Christopher Dempsey of The Denver Post has reiterated multiple times through direct quotes that Shaw is not interested in coaching a team other than the Denver Nuggets at the moment. Of course, quotes are just quotes. It’s actions that count in the NBA, and until Jackson has concluded his search and Brian Shaw remains a Denver Nugget, this situation is worth monitoring.
With the NBA Draft Combine scheduled to kick off this week, the Draft Lottery taking place the following week and individual workouts to commence shortly thereafter, the time to talk 2014 NBA Draft has officially arrived. We’ll get into more detailed player analysis as the draft approaches (after all, we’re still six weeks away from June 26), but to get our draft coverage underway at Roundball Mining Company we offer first an appetizer — a piquant sampler of strategies and potential selections to watch for in the coming draft, all in 3-on-3 form. As always, we invite you to leave your input in the comments section below by posting your answers to the following questions as well.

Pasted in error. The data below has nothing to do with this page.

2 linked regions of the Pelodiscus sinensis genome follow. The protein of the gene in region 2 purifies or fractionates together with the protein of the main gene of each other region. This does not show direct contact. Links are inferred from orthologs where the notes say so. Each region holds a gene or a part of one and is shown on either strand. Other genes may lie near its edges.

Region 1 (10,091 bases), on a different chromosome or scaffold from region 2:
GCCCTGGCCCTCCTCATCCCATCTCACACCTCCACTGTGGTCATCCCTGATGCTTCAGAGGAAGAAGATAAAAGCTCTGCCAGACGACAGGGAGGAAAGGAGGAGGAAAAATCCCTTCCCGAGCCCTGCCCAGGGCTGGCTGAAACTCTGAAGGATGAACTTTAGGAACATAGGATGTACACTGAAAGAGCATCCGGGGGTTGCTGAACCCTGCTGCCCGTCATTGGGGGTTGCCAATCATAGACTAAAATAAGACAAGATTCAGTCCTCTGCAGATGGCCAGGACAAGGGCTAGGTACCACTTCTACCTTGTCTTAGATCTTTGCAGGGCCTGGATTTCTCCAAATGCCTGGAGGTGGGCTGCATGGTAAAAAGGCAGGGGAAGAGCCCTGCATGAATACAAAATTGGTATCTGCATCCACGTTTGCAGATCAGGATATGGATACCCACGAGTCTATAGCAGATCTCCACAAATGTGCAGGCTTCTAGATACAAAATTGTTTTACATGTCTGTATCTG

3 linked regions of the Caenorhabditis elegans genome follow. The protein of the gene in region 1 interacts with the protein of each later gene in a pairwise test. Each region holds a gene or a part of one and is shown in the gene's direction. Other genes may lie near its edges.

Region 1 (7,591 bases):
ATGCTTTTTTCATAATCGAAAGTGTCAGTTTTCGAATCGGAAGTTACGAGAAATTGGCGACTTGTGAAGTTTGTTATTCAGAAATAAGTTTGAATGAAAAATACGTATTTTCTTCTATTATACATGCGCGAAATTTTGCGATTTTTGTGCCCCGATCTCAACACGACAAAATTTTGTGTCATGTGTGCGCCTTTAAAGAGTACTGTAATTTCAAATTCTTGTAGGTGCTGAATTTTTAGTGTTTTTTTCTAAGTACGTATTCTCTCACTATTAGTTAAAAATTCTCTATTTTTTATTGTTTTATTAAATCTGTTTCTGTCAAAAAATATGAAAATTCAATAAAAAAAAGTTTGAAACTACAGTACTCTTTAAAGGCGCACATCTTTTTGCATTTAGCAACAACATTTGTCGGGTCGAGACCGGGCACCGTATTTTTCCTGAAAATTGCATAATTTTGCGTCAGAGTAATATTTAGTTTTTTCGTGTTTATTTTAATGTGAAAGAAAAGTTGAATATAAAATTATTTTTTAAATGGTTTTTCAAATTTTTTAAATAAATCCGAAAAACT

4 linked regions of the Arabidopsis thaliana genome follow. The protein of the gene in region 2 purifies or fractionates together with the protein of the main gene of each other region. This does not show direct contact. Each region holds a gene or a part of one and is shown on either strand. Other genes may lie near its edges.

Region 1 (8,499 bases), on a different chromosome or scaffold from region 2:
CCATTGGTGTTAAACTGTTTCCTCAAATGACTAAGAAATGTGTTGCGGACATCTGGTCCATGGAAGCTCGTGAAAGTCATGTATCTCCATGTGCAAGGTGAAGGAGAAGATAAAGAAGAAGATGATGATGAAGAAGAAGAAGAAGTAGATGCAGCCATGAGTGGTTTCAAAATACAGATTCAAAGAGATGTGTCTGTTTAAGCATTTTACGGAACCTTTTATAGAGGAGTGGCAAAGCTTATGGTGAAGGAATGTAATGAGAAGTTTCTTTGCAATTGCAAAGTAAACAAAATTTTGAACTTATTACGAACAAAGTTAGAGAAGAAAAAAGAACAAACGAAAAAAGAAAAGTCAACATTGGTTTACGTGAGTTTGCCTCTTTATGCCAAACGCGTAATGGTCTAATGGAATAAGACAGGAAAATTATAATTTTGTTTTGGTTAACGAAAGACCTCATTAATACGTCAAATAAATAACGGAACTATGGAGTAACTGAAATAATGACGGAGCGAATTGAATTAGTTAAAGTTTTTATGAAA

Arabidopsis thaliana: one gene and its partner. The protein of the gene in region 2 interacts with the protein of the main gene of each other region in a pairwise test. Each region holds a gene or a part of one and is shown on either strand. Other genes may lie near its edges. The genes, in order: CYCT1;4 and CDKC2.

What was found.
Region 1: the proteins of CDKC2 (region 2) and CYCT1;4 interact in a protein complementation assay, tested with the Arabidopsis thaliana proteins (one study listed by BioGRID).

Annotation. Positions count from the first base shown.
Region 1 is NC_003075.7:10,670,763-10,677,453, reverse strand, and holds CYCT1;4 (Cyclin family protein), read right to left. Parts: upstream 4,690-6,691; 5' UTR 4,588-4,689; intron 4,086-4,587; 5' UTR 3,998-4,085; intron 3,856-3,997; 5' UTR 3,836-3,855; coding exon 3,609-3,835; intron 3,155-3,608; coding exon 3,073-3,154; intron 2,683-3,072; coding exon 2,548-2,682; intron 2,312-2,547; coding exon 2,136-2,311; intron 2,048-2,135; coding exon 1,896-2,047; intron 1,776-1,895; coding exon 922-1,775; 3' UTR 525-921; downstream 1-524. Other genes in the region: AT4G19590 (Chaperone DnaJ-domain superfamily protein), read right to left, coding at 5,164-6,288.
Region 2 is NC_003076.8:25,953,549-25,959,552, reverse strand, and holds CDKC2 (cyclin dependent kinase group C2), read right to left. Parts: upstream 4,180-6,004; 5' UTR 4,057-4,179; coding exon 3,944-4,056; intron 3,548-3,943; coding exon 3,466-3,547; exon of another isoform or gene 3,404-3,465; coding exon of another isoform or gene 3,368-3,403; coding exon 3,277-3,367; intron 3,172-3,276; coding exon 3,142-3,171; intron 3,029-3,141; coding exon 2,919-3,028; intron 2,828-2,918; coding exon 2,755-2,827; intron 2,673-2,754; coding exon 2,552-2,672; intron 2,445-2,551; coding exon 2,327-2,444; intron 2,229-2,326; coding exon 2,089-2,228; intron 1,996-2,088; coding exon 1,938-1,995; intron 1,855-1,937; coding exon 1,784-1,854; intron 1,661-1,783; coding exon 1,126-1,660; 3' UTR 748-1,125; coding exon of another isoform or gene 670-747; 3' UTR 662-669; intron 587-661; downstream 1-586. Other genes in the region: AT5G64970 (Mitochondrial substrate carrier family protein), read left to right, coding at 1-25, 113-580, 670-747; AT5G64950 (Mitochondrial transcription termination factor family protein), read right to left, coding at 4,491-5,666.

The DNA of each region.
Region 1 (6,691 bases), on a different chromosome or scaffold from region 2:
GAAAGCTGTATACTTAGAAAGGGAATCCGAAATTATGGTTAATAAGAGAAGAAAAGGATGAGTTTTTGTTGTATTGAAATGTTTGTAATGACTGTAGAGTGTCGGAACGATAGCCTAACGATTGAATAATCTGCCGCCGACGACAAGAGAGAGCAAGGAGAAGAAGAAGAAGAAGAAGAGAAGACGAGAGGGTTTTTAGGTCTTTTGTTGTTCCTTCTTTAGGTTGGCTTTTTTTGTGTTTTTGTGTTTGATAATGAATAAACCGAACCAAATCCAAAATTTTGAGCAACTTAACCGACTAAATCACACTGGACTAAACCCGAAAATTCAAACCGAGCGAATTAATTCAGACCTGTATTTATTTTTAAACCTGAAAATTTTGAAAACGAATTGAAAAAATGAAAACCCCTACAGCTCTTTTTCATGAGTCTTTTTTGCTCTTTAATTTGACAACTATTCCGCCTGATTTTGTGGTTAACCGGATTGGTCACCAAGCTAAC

According to Christopher Dempsey of The Denver Post, Kenneth Faried and the Denver Nuggets will engage in contract extension talks this summer. Faried is entering the final year of his rookie deal and Dempsey suggests he could be in for a raise of over $10 million per year. Per Dempsey:
“We’ll talk to his representation,” Nuggets general manager Tim Connelly told the Post. “I think Kenneth is happy here. I think he’s really embraced what (Coach) Brian (Shaw) is trying to instill. Those are the type of guys that deserve to get paid.”